Universe Guide

102 Herculis - HD166182 - HIP88886

102 Herculis is a blue subgiant star that can be located in the constellation of Hercules. HIP88886 is the reference name for the star in the Hipparcos Star Catalogue. The Id of the star in the Henry Draper catalogue is HD166182. 102 Herculis has alternative name(s), 102 Herculis , 102 Her.

Location of 102 Herculis

The location of the star in the galaxy is determined by the Right Ascension (R.A.) and Declination (Dec.), these are equivalent to the Longitude and Latitude on the Earth. The Right Ascension is how far expressed in time (hh:mm:ss) the star is from celestial equator. The Declination is how up or down compared to the celestial equator and is expressed in degrees. For 102 Herculis, the location is 18h 08m 45.49 and +20 d 48 ` 52.5 .

Proper Motion of 102 Herculis

All stars like planets orbit round a central spot, in the case of planets, its the central star such as the Sun. In the case of a star, its the galactic centre. The constellations that we see today will be different than they were 50,000 years ago or 50,000 years from now. Proper Motion details the movements of these stars and are measured in milliarcseconds. The star is moving -006.00 ± 000.00 towards the north and -002.00 ± 000.00 east if we saw them in the horizon.

Physical Properties (Colour, Temperature, Radius) of 102 Herculis

102 Herculis has a spectral type of B2IV. This means the star is a blue coloured subgiant star. The star has a B-V Colour Index of -0.16 which means the star's temperature has been calculated using information from Morgans @ Uni.edu at being 14,202 Kelvin.

102 Herculis has been calculated as 10.29 times bigger than the Sun.The Sun's radius is 695,800km, therefore the star's radius is an estimated 7,156,971.07.km.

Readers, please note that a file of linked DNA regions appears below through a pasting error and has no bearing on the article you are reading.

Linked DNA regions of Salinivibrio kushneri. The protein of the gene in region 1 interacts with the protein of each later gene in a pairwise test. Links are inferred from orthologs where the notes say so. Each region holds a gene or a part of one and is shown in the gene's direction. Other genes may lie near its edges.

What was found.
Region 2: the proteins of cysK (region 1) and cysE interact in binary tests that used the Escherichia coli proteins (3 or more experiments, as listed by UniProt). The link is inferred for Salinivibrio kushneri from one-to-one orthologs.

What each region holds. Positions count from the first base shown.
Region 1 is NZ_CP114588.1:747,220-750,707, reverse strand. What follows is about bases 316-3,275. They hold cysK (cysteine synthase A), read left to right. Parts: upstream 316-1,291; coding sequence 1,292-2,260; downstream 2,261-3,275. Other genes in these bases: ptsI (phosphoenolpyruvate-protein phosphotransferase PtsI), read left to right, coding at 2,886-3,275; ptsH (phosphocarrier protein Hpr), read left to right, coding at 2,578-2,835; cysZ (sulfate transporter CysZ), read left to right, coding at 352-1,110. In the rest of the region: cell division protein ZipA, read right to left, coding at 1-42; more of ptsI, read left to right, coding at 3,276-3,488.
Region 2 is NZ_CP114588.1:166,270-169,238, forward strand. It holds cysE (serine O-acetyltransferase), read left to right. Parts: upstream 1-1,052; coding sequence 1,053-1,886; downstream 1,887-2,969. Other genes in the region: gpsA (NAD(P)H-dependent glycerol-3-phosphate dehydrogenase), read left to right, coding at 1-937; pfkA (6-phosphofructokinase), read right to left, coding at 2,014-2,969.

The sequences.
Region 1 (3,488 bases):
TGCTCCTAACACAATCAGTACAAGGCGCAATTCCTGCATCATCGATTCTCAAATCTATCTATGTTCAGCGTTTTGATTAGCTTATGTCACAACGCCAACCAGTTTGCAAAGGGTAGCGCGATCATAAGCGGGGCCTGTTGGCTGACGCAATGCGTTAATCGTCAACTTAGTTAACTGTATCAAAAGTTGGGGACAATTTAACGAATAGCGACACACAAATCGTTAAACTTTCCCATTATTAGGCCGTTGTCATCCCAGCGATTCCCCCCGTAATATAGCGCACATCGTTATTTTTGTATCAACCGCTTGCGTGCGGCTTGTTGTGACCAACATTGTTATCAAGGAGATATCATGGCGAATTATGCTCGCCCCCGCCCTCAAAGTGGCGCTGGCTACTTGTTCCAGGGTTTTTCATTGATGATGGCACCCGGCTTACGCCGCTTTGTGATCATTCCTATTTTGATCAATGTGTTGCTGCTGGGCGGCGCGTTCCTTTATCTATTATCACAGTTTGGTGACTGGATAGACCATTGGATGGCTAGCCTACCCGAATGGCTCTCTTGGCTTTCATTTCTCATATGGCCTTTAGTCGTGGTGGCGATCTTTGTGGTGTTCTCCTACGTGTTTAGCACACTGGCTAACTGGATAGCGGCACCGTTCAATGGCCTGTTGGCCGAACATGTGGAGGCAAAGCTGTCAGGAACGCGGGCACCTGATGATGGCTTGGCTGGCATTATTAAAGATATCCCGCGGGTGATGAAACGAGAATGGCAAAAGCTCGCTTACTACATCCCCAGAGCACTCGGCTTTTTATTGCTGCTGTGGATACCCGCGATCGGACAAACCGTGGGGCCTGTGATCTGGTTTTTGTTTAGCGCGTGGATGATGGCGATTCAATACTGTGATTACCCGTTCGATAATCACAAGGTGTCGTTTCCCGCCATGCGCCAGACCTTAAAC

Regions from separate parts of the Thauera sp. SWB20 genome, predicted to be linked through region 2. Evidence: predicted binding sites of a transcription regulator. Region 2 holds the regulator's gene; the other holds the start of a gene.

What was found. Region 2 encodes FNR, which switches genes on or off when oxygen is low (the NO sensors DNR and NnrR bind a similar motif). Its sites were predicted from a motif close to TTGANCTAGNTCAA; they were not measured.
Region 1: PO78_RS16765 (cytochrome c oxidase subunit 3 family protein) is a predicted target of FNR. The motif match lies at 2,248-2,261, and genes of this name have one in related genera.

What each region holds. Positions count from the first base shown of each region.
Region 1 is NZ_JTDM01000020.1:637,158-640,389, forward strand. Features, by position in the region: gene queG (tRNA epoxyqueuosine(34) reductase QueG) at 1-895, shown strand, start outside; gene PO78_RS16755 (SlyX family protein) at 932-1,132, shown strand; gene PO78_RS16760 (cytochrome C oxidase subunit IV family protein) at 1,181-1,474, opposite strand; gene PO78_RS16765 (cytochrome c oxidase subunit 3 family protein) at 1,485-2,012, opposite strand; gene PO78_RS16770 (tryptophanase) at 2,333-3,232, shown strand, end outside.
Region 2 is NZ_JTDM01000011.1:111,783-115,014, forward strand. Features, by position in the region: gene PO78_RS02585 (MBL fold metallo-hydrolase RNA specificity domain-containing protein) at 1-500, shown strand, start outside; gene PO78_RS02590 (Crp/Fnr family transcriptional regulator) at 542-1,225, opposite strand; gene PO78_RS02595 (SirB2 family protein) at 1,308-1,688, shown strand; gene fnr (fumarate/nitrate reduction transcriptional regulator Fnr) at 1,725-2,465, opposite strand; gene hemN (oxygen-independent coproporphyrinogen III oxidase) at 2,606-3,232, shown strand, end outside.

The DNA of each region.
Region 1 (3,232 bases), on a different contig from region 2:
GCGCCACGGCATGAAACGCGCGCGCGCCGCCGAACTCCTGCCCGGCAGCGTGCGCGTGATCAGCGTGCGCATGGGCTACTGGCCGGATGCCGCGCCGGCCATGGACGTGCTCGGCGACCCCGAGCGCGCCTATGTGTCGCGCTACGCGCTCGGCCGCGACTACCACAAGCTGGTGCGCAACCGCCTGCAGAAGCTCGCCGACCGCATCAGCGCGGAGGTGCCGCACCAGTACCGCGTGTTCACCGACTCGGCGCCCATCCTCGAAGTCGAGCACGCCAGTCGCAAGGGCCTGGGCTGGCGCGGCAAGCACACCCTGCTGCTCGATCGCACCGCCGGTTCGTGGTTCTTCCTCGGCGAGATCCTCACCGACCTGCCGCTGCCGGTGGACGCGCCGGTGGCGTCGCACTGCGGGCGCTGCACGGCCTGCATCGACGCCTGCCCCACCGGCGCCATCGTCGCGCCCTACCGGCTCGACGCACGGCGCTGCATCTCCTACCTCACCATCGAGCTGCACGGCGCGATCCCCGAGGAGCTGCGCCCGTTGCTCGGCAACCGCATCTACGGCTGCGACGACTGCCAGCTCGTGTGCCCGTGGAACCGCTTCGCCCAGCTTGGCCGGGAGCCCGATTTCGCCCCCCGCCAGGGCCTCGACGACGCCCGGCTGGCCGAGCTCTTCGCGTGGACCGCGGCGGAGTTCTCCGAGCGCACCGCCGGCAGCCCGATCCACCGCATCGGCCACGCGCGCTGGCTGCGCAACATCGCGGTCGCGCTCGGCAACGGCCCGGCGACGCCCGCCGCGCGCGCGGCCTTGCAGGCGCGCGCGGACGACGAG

102 Herculis Apparent and Absolute Magnitudes

102 Herculis has an apparent magnitude of 4.37 which is how bright we see the star from Earth. Apparent Magnitude is also known as Visual Magnitude. If you used the 1997 Parallax value, you would get an absolute magnitude of -4.12 If you used the 2007 Parallax value, you would get an absolute magnitude of -2.62. Magnitude, whether it be apparent/visual or absolute magnitude is measured by a number, the smaller the number, the brighter the Star is. Our own Sun is the brightest star and therefore has the lowest of all magnitudes, -26.74. A faint star will have a high number.

Distance to 102 Herculis

Using the original Hipparcos data that was released in 1997, the parallax to the star was given as 2.00 which gave the calculated distance to 102 Herculis as 1630.82 light years away from us or 500 parsecs. In 2007, Hipparcos data was revised with a new parallax of 4.00 which put 102 Herculis at a distance of 815.41 light years or 250 parsecs.

Source of Information

The source of the information if it has a Hip I.D. is from Simbad, the Hipparcos data library based at the University at Strasbourg, France. Hipparcos was a E.S.A. satellite operation launched in 1989 for four years. The items in red are values that I've calculated so they could well be wrong. Information regarding Stellar Age, Metallicity or Mass is from the E.U. Exoplanets. The information was obtained as of 12th Feb 2017.

102 Herculis Facts


Traditional Name102 Herculis
Short Name102 Her
Alternative Name(s)102 Herculis
Hipparcos Library I.D.88886
Henry Draper Designation166182
Celestial TypeStar
Absolute Magnitude-4.12 / -2.62
Apparent Magnitude4.37
Right Ascension (R.A.)18h 08m 45.49
Declination (Dec.)+20 d 48 ` 52.5
1997 Distance2.00 Parallax (milliarcseconds)
 1630.82 Light Years
 500 Parsecs
2007 Distance4.00 Parallax (milliarcseconds)
 815.41 Light Years
 250 Parsecs
Proper Motion Dec.-6.00 ± 0.00 milliarcseconds/year
Proper Motion RA.-2.00 ± 0.00 milliarcseconds/year
B-V Index-0.16
Spectral TypeB2IV
Colour(B) blue
Star Typesubgiant star
Radius (x the Sun)10.29
Calculated Effective Temperature14,202 Kelvin


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